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Biografier.

BEW, J.

Ca. 1780.
Engelsk kartförläggare. Inga övriga upplysningar hittade.


Cardon, Carl Oscar.

Född 20 juli 1812 i Stockholm. Död 3 maj 1899 i Stockholm.
Carl Oscar Cardon, den föregåendes broder (Johan Elias Cardon), f. 20 juli 1812 i Stockholm, d. 3 maj 1899 därstädes. Elev hos K. D. Forssell och vid Konstakademien 1833—38. Ägnade sig åt litografisk verksamhet; hjälplärare vid Konstakademiens principskola 19 mars 1855; erhöll pension på indragningsstat från 1 jan. 1879 enligt K. brev 31 maj 1878. Gift 1) 15 sept. 1838 med Anna Kristina Berg, f. 28 sept. 1802 eller 1804 (i Kalmar, Uppsala stift, enligt betyg från Rönö 1834), d. 14 jan. 1847, änka efter protokollssekreteraren Leonard Palmblad; 2) 30 sept. 1861 med Gustava Elisabet Liljedahl, f. 8 sept. 1813, d. 15 apr. 1896, dotter till traktören Johan Liljedahl. I ett par gravyrer, som tillskrivas C, använder han ett maner, som erinrar om punktgravyrerna i K. D. Forssells »Ett år i Sverige», vilket tyder på, att vi här ha att spåra om än svaga intryck av den Forssellska skolan. Liksom sin äldre broder övergav C. tidigt gravyren och blev liksom denne en synnerligen produktiv litograf. I fråga om stil skiljer
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EKEBERG, CARL GUSTAF.

Född 1716 10/6 på Djursholms sätesgård i Danderyds sn (Sthlm), död 1784 4/4 på Ältomta i Tensta sn (Upps.).
Kapten vid Amiralitetet och Ostindiska kompaniet. Kopparstickare. Son av befallningsmannen Gustaf E. och Ebba Catharina Fast. Ledamot av Vetenskapsakademien 1761.
Bland arbeten.
C. G. EKEBERG, Ostindisk resa, åren 1770 och 1771, Sthlm 1773: Charta öfver Gap Godt Hopp, kpst., och Utsigt af Bay Fals, kpst.


Hultmark, 1944.



Ingermanlandiae – Homanns Erben 1734



Storm - C. H. Tersmeden ca 1900.


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Celebi, Kâtip.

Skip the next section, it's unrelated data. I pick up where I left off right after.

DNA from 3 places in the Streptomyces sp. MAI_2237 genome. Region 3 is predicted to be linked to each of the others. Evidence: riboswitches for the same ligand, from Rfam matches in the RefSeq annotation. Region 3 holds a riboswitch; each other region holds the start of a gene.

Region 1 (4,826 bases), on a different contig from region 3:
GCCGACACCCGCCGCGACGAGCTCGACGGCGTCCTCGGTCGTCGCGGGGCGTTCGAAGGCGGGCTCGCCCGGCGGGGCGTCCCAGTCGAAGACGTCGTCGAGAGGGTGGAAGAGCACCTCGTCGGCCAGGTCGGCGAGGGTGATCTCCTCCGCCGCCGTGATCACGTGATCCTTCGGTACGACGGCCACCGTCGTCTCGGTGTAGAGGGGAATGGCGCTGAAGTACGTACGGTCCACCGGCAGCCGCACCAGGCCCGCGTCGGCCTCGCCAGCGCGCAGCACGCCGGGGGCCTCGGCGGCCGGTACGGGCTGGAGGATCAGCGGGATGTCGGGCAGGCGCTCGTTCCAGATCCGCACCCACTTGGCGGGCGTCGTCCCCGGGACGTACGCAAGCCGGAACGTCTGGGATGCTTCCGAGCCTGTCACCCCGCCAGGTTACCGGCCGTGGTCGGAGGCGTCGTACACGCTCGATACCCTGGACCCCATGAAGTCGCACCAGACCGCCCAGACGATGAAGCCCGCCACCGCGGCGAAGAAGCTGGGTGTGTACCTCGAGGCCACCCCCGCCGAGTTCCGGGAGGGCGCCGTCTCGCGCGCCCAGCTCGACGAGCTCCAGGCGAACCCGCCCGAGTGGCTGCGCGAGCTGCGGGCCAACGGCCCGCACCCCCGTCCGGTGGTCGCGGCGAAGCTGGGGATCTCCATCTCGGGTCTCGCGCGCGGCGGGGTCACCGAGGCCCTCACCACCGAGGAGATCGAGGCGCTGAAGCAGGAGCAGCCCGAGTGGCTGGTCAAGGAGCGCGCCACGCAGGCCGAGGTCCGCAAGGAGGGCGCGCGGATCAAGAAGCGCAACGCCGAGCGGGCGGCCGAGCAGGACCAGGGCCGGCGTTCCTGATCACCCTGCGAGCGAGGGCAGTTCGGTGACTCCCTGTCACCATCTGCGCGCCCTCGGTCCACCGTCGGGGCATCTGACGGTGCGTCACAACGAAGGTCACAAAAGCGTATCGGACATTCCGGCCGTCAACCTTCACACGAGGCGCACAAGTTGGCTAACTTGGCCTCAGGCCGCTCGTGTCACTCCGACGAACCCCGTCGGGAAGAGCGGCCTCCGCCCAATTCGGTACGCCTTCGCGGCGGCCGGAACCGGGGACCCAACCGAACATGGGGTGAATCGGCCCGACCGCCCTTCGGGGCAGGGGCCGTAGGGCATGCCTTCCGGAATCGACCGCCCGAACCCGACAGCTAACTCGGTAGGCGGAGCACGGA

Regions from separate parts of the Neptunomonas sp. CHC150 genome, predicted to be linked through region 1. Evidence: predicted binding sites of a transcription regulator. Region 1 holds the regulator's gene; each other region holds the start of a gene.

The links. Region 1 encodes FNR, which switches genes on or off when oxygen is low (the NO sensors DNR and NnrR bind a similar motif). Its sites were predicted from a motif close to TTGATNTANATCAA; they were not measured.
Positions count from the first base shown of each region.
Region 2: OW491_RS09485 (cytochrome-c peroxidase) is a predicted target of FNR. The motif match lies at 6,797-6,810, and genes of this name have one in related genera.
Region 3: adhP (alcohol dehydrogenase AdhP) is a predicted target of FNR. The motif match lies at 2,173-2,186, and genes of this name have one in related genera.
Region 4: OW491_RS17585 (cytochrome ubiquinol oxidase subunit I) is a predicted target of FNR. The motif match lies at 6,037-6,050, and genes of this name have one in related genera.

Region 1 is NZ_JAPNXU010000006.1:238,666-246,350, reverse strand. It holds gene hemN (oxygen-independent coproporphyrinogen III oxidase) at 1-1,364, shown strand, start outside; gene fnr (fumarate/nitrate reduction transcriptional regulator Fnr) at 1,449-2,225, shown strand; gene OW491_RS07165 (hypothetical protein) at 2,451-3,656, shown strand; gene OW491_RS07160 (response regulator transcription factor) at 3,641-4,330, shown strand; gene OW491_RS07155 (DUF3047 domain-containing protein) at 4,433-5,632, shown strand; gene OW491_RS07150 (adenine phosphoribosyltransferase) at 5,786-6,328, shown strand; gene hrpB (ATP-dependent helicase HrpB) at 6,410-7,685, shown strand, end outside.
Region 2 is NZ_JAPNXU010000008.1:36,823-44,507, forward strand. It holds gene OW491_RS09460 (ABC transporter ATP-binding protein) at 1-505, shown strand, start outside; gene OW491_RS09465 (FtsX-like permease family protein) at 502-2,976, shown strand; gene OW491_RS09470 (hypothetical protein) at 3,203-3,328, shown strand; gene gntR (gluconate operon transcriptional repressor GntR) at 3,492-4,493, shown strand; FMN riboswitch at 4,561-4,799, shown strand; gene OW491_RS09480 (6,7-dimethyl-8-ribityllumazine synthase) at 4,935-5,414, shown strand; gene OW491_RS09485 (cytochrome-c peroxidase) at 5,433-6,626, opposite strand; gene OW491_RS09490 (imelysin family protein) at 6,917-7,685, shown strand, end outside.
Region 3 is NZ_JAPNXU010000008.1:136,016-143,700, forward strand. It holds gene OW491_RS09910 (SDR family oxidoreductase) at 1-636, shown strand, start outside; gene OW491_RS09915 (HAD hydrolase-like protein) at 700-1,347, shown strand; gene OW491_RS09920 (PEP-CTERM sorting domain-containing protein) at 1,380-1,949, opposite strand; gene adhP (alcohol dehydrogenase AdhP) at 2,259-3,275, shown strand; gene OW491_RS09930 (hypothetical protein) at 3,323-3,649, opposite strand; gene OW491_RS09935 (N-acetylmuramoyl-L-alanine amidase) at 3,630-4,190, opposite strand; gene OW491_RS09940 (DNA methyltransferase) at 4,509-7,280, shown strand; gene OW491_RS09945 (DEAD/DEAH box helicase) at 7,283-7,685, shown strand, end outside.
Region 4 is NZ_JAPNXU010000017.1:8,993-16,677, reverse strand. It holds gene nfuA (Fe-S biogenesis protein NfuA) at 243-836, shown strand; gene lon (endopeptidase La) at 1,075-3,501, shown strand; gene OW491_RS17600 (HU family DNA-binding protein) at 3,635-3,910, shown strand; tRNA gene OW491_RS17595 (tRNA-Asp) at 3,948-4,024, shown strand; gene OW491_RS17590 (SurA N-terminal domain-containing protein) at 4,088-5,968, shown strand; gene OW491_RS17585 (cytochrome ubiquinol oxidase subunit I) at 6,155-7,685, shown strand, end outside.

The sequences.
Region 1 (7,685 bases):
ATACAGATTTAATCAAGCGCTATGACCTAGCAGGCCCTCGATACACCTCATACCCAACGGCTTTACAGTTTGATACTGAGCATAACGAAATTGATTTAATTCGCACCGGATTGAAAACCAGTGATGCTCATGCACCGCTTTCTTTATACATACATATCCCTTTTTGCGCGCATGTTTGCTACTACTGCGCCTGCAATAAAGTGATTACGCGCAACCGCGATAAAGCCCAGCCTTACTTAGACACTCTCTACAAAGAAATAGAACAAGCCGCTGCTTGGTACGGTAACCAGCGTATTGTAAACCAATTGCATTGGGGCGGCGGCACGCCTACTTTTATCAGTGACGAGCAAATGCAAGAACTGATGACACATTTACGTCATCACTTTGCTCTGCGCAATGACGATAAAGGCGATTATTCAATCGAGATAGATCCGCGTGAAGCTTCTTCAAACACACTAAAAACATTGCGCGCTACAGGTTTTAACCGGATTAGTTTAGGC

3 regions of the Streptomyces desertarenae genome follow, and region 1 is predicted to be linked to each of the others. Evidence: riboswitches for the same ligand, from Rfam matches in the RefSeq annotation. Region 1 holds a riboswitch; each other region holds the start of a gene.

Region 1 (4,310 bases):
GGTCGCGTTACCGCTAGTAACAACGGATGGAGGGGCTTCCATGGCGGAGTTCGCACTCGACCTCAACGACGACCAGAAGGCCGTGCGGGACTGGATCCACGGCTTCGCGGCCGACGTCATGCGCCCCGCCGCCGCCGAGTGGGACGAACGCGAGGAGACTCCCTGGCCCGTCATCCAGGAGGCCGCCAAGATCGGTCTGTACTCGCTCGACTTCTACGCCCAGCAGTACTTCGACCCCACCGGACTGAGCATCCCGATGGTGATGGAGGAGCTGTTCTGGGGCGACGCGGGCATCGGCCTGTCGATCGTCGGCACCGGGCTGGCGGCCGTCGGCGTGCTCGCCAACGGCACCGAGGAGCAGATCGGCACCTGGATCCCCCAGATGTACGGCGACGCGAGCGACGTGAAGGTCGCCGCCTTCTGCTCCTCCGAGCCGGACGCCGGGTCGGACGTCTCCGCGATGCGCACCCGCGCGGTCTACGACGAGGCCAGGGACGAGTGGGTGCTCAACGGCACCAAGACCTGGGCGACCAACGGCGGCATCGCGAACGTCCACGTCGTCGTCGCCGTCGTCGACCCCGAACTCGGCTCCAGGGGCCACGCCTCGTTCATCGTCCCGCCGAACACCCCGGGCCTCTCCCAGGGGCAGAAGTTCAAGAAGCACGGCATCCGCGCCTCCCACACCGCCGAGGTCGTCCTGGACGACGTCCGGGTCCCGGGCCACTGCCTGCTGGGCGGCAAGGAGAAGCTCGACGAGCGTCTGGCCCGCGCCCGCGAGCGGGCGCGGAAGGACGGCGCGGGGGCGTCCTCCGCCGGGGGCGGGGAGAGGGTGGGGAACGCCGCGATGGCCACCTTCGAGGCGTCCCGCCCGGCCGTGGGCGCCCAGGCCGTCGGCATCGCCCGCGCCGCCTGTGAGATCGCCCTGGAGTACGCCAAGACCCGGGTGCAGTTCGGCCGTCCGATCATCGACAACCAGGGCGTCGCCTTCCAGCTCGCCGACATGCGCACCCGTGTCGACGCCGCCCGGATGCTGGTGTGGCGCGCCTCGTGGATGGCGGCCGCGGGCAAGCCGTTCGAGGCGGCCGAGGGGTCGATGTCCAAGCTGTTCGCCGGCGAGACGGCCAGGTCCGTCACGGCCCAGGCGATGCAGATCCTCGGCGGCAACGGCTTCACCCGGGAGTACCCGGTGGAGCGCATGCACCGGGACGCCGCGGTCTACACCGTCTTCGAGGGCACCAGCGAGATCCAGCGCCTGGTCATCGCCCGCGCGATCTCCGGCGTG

Biografiska uppgifter:Kâtip Çelebi, Mustafa bin Abdullah, Haji Khalifa or Kalfa, (1609, Istanbul – 1657 Istanbul)
Kâtip Celebi was an Ottoman scholar. A historian and geographer, he is regarded as one of the most productive authors of non-religious scientific literature in the 17th century Ottoman Empire. Among his best-known works is the Kashf al-?un?n ‘an as?m? al-kutub wa-al-fun?n, ("The Removal of Doubt from the Names of Books and the Arts"), a bibliographic encyclopaedia, written in Arabic, which lists more than 14,500 books in alphabetic order. Life and works The son of a soldier, he himself was a soldier for ten years until a heritage made him turn to a more contemplative life. As the accountant of the commissariat department of the Ottoman Army in Anatolia, he accompanied the Ottoman army in the campaign against Baghdad in 1625, was present at the siege of Erzurum, and returned to Istanbul in 1628. In the following year he was again in Baghdad and Hamadan, and in 1633-34 at Aleppo, whence he made the pilgrimage to Mecca (hence his title Hajji). The following year he was in Erivan and then returned to Constantinople. Here he obtained a post in the head office of the commissariat department, which afforded him time for study. He seems to have attended the lectures of great teachers up to the time of his death, and made a practice of visiting bookshops and noting the titles and contents of all books he found there. One of his shorter and more accessible works is M?z?n al-?aqq f? ikhtiy?r al-a?aqq ("The balance of truth in the choice of the truest"), a collection of short essays on topics in Islamic law, ethics, and theology, in which he takes a relatively liberal and tolerant view—often critical of narrow-minded Islamic religious authorities. This book serves as a source on Ottoman social developments in the 16th and 17th centuries, such as the introduction of coffee and tobacco. While he did not concur with the outlawing of coffee and tobacco, he found tobacco smoke personally distasteful, writing of the "noxious effects of the corruption of the aerial essence." An English translation by G. L. Lewis of the M?z?n al-?aqq has been published with annotations under the title The Balance of Truth. Katip Çelebi died suddenly and peacefully in October 1657, while drinking a cup of coffee.
Bland arbeten:
Cihannüma (The mirror of the world) Constantinople, Ibrahim Müteferrika, 1732. First edition. This is the second work by Kâtip Celebi published in 1729. The author was a well known writer on history and geography and a bibliophile and in this work intended to publish a universal system of geography. In fact only part of the work (including the description of Asia Minor) was completed by Kâtip who used European and Arabic and Persian sources, and the whole was supplemented and edited by Ibrahim, who dedicated it to the grand vizir of Sultan Mahmud II, Ali Pasha. The picture is showing the map of the Indian Ocean and the China Sea that was engraved in 1728 by the Hungarian-born Ottoman cartographer and publisher Ibrahim Müteferrika; it is one of a series that illustrated Katip Çelebi’s Cihannuma (Universal Geography), the first printed book of maps and drawings to appear in the Islamic world.
- Se bild.

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